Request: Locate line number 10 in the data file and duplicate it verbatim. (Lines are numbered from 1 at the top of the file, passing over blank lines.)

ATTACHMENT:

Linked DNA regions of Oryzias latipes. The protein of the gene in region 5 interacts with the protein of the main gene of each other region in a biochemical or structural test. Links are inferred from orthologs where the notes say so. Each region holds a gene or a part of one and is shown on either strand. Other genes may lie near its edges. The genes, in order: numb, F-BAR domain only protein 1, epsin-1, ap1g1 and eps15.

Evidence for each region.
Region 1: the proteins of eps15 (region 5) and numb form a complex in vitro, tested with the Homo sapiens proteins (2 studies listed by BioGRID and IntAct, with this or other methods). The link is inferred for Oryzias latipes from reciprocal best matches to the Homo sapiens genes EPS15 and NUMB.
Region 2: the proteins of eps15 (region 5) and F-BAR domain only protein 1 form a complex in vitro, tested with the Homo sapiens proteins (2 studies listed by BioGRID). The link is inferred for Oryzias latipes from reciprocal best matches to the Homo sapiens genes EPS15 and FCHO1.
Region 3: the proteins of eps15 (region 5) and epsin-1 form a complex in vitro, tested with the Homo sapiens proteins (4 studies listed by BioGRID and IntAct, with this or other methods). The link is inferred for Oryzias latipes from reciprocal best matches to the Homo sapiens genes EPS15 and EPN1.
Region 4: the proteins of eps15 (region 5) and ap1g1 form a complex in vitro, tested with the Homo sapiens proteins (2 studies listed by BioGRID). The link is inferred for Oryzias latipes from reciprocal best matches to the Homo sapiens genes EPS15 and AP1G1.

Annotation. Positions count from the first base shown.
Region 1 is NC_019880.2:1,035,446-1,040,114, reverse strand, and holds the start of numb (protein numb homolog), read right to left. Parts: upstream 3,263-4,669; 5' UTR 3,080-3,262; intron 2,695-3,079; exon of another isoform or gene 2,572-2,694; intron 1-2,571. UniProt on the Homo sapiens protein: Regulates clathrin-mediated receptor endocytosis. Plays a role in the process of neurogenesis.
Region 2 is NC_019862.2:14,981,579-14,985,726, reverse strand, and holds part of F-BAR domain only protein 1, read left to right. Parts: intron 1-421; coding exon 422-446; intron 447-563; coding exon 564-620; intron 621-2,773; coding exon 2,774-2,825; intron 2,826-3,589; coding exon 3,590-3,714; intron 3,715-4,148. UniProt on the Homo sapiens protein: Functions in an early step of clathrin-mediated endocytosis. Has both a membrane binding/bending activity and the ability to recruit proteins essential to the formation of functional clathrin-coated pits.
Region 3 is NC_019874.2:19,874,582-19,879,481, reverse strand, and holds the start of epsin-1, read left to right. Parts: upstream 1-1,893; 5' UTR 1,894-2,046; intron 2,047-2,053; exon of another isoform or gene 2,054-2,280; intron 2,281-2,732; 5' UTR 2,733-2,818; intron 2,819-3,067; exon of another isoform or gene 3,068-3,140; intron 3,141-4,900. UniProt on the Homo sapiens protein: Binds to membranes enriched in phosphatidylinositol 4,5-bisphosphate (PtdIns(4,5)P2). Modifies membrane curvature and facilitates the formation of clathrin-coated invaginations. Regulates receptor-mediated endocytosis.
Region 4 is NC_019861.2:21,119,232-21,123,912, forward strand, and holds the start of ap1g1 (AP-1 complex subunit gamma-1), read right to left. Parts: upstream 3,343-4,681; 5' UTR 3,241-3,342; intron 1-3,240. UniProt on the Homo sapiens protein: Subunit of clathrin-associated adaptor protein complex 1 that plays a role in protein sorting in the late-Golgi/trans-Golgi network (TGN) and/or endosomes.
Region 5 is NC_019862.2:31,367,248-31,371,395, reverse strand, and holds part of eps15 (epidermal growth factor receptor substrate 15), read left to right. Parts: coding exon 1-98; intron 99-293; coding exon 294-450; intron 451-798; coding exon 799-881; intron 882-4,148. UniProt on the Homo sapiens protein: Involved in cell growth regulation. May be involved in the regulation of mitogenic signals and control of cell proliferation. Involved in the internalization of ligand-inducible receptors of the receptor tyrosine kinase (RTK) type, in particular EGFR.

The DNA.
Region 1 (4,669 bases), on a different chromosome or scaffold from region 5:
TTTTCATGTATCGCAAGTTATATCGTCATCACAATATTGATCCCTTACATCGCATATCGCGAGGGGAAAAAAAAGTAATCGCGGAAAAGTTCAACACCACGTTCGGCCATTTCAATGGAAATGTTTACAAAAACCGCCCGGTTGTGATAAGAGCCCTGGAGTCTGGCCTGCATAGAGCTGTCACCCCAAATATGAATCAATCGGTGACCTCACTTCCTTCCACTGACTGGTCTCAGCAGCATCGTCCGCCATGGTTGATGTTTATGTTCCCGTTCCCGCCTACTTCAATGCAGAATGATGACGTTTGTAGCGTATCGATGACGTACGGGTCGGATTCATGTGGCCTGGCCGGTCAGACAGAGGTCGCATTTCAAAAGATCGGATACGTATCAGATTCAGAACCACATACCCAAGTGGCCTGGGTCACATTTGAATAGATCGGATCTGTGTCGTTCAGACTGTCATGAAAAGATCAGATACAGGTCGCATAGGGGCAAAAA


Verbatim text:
Region 3 is NC_019874.2:19,874,582-19,879,481, reverse strand, and holds the start of epsin-1, read left to right. Parts: upstream 1-1,893; 5' UTR 1,894-2,046; intron 2,047-2,053; exon of another isoform or gene 2,054-2,280; intron 2,281-2,732; 5' UTR 2,733-2,818; intron 2,819-3,067; exon of another isoform or gene 3,068-3,140; intron 3,141-4,900. UniProt on the Homo sapiens protein: Binds to membranes enriched in phosphatidylinositol 4,5-bisphosphate (PtdIns(4,5)P2). Modifies membrane curvature and facilitates the formation of clathrin-coated invaginations. Regulates receptor-mediated endocytosis.